2/9/2012 8:30 AM
These days selling video cameras to TV stations is a tough way to make a living, yet the manufacturers of the myriad of available products for electronic newsgathering say the outlook for cameras sales is “strong” for this year and beyond. They key to success, they say, is to know whom your customer is and how any new camera will fit into that customer’s existing workflow.
With new types of competitive models continuing to emerge from all corners of the technology spectrum and broadcasters’ budgets being reduced nearly every year, the prospect of offering ENG or studio cameras for more than $25,000 and finding a wiling buyer are pretty much over. The prospect of designing and building a camera that is attractive to a large number of people is getting harder and harder all the time.
“I think limited budgets leads to everything,” said Joseph Facchini, vice president, Media and Production Services, for Panasonic Broadcast. “Necessity is the mother of invention and when broadcasters have to do more with less, that leads to innovative changes in the way people work. This leads to new technology and new types of cameras. It slows down the buying process, but drives manufacturers to really work to design products that allow customers to adapt.”
Most would agree that the video production world and its camera buying habits is a lot different than it was three years ago. Selling products like the shoulder-mount Panasonic AG-HPX500 2/3-inch P2 camcorder (for around $19,000) is getting tougher and tougher. Looking to gain a larger share of the ENG market in these tough economic times, Panasonic also offers an 8 lb., HD shoulder-mount camcorder (the AJ-HPX300) that records to P2 solid-state cards with three 1/3-inch “3-MOS” sensors for roughly $10,000. Yet, even this model has been hard to sell in quantity.
“The handheld camcorder market continues to grow at the expense of the shoulder camcorder market,” Facchini said. “The thing that’s interesting is that it’s growing faster than the shoulder camcorder market is declining. This creates an opportunity for a manufacture to create better handheld models.”
Rise of the CMOS sensor
It was in 2008 that the advancement of the CMOS sensor as a cost-effective alternative to traditional-style video camcorders began to shake up the common notion of what a video camera could do. It led to cameras of different shapes and with higher resolutions and new features not previously within reach of local stations’ budgets. And it brought down the price significantly, reducing once sizeable profit margins to the point that manufacturers have to sell a lot more units to make up the difference.
In order to boost sales, manufacturers had relied on most stations making the transition from SD to HD digital newsgathering soon after the analog shutoff on February 17, 2009, but those transitions have occurred a bit slower than some would have predicted. Indeed, some stations still acquire their news with standard-definition (16:9) cameras.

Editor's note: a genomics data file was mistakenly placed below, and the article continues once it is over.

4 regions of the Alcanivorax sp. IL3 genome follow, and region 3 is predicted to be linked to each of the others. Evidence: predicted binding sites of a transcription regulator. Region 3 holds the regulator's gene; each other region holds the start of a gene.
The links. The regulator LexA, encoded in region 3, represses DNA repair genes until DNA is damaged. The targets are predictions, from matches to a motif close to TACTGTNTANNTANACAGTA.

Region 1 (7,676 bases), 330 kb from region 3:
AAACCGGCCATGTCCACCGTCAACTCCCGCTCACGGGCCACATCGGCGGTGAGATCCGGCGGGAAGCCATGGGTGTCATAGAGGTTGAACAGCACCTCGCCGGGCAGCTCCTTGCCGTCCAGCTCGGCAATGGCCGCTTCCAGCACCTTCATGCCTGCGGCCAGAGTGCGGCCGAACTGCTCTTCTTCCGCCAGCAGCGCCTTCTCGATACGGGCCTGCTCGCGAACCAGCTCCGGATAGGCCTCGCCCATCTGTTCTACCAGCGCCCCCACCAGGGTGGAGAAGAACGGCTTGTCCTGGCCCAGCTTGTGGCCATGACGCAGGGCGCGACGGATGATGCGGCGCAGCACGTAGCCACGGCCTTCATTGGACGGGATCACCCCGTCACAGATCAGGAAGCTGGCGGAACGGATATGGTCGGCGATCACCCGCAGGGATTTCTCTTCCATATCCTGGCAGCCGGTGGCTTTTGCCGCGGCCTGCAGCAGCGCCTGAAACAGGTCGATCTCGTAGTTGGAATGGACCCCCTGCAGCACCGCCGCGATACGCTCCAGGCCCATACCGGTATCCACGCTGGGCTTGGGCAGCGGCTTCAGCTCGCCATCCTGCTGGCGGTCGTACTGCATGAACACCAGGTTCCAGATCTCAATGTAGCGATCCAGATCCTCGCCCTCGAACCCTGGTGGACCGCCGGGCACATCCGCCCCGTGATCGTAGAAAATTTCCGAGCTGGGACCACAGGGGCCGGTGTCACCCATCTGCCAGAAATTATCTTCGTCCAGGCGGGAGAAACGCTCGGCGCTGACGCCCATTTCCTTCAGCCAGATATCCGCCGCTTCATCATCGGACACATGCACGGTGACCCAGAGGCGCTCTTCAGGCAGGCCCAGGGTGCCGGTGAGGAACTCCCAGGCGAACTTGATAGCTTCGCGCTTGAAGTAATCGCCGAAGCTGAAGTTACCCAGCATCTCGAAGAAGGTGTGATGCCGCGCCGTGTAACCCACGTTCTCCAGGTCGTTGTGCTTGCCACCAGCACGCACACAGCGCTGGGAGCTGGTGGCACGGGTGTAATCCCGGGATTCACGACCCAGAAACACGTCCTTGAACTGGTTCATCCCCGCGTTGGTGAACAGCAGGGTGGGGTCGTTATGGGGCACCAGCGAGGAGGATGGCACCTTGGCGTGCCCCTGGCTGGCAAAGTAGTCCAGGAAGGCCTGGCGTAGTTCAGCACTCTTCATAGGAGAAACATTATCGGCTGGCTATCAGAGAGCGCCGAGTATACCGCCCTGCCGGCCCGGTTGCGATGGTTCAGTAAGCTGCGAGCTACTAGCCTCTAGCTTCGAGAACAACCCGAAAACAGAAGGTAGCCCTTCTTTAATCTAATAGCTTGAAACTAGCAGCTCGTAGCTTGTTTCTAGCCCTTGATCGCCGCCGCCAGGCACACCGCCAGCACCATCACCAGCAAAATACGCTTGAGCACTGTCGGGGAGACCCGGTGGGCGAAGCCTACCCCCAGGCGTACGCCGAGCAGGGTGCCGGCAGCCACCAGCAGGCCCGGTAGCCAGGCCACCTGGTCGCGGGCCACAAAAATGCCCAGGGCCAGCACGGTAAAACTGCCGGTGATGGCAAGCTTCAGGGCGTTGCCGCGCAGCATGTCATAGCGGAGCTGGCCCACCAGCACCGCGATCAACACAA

“The ENG market is pretty saturated [right now],” said Alec Shapiro, senior vice president of sales and marketing for the Broadcast and Production Systems Division at Sony Electronics. “Most stations made their format decisions over past three years. For those stations that have not made a transition to HD field acquisition, they will do it when they can and will make purchase decisions based on their workflow and operational needs.”
Shapiro said his company continues to sell a wide range of cameras across its XDCAM HD (optical disc), XDCAM EX and NXCAM product lines—ranging from $4,000 to 19,000—by employing a “solutions approach” selling strategy for its ENG customers. The idea is to focus on production workflow and station operations in addition to the camera’s features.
“While budgets may be limited, our customers seem to know very well what they are looking for and what they can afford,” he said, adding that despite the onslaught of competition, Sony continues to sell cameras to television stations “every day.”
Sony’s lightweight (8 lbs) PMW-EX3 compact camcorder—with interchangeable lenses—includes three ½-inch “Exmor” HD CMOS sensors and various workflow features, and costs around $8,000.
Know Your Customer
The prevailing wisdom among most camera manufacturers today is: figure out a station’s workflow and then target a camera to fit that application. Many admit that doing this has helped sell cameras. For example, Grass Valley does not offer a handheld ENG-style camcorder—like Canon, JVC, Ikegami, Panasonic and Sony do. Yet it continues to find success in supporting large live sports and entertainment events with its LDK 3000+ (CMOS sensor) and LDK 8000 Elite HD (CCD) cameras.
According to the Grass Valley website, a typical LDK3000+ configuration costs $84,433 (including camera head, triax camera adapter, 2-inch viewfinder, LDK3000+ base station, OCP400 and tripod adapter). The list price of a comparable configuration based on the LDK 8000 Elite series starts at $ 105,887.
Indeed, these cameras are not cheap, but provide a good example that price is not the only deciding factor when making a camera purchase. In the case of Grass Valley, its cameras fill a multiformat need that many mobile production companies and production studios can’t seem to live without.